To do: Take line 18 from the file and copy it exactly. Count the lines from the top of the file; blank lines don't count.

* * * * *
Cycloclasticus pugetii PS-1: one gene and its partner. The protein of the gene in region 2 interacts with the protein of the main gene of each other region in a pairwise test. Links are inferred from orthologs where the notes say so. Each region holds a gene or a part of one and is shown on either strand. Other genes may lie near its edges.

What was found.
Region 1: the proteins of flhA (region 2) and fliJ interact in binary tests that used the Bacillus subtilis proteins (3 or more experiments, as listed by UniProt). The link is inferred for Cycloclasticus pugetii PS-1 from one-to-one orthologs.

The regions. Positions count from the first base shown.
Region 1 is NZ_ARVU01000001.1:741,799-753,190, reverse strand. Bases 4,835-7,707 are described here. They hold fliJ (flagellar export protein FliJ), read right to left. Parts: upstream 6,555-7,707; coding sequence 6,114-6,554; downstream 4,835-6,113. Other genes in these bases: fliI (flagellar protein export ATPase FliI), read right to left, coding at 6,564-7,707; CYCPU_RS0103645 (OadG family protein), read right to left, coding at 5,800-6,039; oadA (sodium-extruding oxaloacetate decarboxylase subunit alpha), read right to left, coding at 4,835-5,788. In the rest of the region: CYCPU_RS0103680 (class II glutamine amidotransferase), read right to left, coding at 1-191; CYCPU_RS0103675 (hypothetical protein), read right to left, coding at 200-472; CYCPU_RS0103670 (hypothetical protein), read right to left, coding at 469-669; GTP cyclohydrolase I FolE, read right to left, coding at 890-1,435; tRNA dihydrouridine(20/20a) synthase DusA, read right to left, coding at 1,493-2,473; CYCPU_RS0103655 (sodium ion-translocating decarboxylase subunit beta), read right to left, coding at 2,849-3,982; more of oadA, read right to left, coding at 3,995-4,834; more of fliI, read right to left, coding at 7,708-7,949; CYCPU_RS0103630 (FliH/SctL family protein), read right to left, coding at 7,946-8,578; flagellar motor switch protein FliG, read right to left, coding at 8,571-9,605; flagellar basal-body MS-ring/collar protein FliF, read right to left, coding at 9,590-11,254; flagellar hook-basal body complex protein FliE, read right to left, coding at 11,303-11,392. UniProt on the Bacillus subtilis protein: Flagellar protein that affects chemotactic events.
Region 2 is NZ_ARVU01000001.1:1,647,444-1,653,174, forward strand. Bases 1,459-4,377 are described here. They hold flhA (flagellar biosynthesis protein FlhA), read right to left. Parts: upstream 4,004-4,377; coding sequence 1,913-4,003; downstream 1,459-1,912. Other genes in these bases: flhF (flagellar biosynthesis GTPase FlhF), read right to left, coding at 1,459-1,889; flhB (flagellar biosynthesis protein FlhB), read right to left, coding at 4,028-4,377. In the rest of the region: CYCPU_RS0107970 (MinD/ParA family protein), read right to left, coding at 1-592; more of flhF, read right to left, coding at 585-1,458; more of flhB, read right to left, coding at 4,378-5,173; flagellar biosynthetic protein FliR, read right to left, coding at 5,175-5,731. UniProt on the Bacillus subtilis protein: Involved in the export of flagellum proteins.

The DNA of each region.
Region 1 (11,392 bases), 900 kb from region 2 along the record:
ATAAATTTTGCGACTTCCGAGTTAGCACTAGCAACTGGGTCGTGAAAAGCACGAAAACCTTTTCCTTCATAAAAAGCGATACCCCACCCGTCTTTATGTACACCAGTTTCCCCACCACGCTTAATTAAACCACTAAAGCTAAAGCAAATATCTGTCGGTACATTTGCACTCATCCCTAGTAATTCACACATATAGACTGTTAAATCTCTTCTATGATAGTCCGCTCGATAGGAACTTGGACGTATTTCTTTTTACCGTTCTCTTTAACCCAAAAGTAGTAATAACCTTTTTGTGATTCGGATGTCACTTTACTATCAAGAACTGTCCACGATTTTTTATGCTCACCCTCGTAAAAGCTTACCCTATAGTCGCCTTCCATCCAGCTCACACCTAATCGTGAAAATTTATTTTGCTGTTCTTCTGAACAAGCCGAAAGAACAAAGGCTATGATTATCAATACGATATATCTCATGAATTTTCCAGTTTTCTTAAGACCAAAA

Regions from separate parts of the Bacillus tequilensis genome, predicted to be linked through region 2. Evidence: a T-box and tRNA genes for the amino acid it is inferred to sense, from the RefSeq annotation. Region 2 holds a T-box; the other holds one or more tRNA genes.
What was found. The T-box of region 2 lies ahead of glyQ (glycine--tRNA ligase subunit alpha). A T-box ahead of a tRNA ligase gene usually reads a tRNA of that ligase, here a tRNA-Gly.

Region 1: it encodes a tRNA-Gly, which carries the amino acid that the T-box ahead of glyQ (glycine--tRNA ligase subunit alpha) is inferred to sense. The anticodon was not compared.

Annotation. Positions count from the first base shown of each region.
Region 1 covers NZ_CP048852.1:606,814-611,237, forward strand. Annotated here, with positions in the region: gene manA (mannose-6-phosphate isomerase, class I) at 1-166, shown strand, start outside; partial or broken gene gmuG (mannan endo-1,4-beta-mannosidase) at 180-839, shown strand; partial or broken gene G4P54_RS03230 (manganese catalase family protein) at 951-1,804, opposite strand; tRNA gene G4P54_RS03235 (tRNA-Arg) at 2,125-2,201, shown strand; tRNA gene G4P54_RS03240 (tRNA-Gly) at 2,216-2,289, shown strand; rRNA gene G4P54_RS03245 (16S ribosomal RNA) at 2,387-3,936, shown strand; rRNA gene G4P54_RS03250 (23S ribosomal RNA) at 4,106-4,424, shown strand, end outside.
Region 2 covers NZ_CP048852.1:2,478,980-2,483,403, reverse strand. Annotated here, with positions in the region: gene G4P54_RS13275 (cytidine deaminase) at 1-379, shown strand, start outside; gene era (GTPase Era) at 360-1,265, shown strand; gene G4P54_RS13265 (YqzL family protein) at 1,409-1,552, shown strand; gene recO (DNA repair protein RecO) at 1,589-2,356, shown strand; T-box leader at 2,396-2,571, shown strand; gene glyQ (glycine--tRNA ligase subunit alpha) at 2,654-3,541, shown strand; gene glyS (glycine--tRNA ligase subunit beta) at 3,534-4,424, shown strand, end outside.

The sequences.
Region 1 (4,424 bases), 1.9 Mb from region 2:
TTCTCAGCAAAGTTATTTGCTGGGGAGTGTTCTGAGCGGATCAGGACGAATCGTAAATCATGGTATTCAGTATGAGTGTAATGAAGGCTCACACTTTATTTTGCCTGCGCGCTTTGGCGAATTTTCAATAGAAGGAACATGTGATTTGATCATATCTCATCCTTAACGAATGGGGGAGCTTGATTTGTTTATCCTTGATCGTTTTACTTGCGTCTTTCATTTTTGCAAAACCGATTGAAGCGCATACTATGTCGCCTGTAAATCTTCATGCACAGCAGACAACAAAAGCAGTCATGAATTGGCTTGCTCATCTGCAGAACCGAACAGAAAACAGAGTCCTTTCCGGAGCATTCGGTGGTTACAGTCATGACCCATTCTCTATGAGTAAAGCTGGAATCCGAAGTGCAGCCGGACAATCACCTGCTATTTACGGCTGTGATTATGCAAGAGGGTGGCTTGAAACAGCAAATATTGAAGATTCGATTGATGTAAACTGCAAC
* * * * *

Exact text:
TTCTCAGCAAAGTTATTTGCTGGGGAGTGTTCTGAGCGGATCAGGACGAATCGTAAATCATGGTATTCAGTATGAGTGTAATGAAGGCTCACACTTTATTTTGCCTGCGCGCTTTGGCGAATTTTCAATAGAAGGAACATGTGATTTGATCATATCTCATCCTTAACGAATGGGGGAGCTTGATTTGTTTATCCTTGATCGTTTTACTTGCGTCTTTCATTTTTGCAAAACCGATTGAAGCGCATACTATGTCGCCTGTAAATCTTCATGCACAGCAGACAACAAAAGCAGTCATGAATTGGCTTGCTCATCTGCAGAACCGAACAGAAAACAGAGTCCTTTCCGGAGCATTCGGTGGTTACAGTCATGACCCATTCTCTATGAGTAAAGCTGGAATCCGAAGTGCAGCCGGACAATCACCTGCTATTTACGGCTGTGATTATGCAAGAGGGTGGCTTGAAACAGCAAATATTGAAGATTCGATTGATGTAAACTGCAAC